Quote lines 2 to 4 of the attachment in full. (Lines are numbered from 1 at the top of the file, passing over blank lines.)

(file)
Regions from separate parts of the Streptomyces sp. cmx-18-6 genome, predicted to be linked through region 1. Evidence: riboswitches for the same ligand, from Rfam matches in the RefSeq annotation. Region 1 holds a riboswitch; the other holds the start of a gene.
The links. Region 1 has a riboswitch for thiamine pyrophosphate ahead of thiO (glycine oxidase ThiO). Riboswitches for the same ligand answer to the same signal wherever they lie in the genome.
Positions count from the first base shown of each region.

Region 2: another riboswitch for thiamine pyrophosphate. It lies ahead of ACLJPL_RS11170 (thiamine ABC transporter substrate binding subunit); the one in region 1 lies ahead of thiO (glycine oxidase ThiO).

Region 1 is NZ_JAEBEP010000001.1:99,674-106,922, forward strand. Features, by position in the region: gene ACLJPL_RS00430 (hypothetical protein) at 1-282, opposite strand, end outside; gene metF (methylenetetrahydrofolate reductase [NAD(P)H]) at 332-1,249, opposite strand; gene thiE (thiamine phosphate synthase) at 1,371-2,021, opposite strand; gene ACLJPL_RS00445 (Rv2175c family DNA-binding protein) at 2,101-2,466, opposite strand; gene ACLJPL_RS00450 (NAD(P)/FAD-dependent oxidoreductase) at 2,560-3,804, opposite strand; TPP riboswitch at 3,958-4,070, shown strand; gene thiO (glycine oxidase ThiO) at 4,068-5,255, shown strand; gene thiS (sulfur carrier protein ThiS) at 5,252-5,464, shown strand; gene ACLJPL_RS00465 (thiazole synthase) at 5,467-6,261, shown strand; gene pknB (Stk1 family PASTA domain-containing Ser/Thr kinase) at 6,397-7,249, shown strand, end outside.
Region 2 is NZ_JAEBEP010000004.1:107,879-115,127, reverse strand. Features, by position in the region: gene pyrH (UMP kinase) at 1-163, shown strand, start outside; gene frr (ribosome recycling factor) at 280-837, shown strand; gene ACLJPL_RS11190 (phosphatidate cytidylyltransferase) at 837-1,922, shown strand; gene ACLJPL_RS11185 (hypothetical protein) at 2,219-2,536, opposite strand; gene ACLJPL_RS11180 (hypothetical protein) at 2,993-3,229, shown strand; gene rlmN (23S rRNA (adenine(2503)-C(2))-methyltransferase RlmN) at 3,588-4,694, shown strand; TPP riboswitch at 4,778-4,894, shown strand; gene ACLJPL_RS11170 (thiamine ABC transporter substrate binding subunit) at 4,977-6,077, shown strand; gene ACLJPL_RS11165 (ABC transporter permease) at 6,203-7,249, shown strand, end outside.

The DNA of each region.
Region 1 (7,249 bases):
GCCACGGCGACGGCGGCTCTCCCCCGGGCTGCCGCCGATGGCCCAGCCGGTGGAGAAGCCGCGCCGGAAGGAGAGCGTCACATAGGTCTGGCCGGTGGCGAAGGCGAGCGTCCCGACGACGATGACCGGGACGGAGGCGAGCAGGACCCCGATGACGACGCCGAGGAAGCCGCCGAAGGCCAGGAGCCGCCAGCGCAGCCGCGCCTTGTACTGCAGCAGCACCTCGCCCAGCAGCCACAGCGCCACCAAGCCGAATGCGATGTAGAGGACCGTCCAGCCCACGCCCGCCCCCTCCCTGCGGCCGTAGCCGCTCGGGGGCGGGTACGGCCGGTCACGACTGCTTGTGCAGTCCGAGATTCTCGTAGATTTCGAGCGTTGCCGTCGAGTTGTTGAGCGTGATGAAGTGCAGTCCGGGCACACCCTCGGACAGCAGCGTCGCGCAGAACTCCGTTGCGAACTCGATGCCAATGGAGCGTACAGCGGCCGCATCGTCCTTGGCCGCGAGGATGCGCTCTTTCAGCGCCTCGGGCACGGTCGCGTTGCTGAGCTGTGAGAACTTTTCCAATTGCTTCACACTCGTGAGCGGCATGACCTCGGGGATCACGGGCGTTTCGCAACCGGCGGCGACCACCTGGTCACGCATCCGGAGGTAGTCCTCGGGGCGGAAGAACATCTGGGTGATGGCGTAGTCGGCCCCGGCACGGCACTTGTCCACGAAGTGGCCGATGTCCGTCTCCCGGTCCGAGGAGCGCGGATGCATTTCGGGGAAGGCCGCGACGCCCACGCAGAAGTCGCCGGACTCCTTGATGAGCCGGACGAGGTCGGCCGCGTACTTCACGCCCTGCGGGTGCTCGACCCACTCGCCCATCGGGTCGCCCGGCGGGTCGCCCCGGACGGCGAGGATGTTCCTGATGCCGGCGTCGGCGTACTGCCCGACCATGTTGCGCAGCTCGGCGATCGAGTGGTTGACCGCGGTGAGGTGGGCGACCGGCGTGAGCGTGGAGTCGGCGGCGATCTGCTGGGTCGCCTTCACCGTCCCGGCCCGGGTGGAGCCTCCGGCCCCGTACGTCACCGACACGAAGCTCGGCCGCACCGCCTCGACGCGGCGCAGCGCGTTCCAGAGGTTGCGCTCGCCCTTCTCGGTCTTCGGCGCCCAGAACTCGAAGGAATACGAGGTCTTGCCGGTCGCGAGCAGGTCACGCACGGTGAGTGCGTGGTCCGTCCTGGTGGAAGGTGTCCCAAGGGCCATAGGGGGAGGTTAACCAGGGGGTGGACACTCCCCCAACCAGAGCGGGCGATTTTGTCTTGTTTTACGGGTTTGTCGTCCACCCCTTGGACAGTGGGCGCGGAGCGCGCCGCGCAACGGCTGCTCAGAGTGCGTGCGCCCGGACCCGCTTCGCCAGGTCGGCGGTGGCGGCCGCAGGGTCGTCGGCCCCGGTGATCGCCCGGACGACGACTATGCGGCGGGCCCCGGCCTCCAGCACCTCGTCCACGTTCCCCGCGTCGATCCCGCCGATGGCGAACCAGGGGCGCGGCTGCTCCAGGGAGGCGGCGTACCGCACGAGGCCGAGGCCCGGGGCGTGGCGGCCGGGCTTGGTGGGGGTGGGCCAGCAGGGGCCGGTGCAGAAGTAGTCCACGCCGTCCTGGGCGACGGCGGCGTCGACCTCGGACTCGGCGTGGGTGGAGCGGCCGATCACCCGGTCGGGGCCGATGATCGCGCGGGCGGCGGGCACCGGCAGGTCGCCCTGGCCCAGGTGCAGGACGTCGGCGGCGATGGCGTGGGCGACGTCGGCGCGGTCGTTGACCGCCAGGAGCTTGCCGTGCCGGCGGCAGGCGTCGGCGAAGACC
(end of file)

The links. Region 1 has a riboswitch for thiamine pyrophosphate ahead of thiO (glycine oxidase ThiO). Riboswitches for the same ligand answer to the same signal wherever they lie in the genome.
Positions count from the first base shown of each region.

Region 2: another riboswitch for thiamine pyrophosphate. It lies ahead of ACLJPL_RS11170 (thiamine ABC transporter substrate binding subunit); the one in region 1 lies ahead of thiO (glycine oxidase ThiO).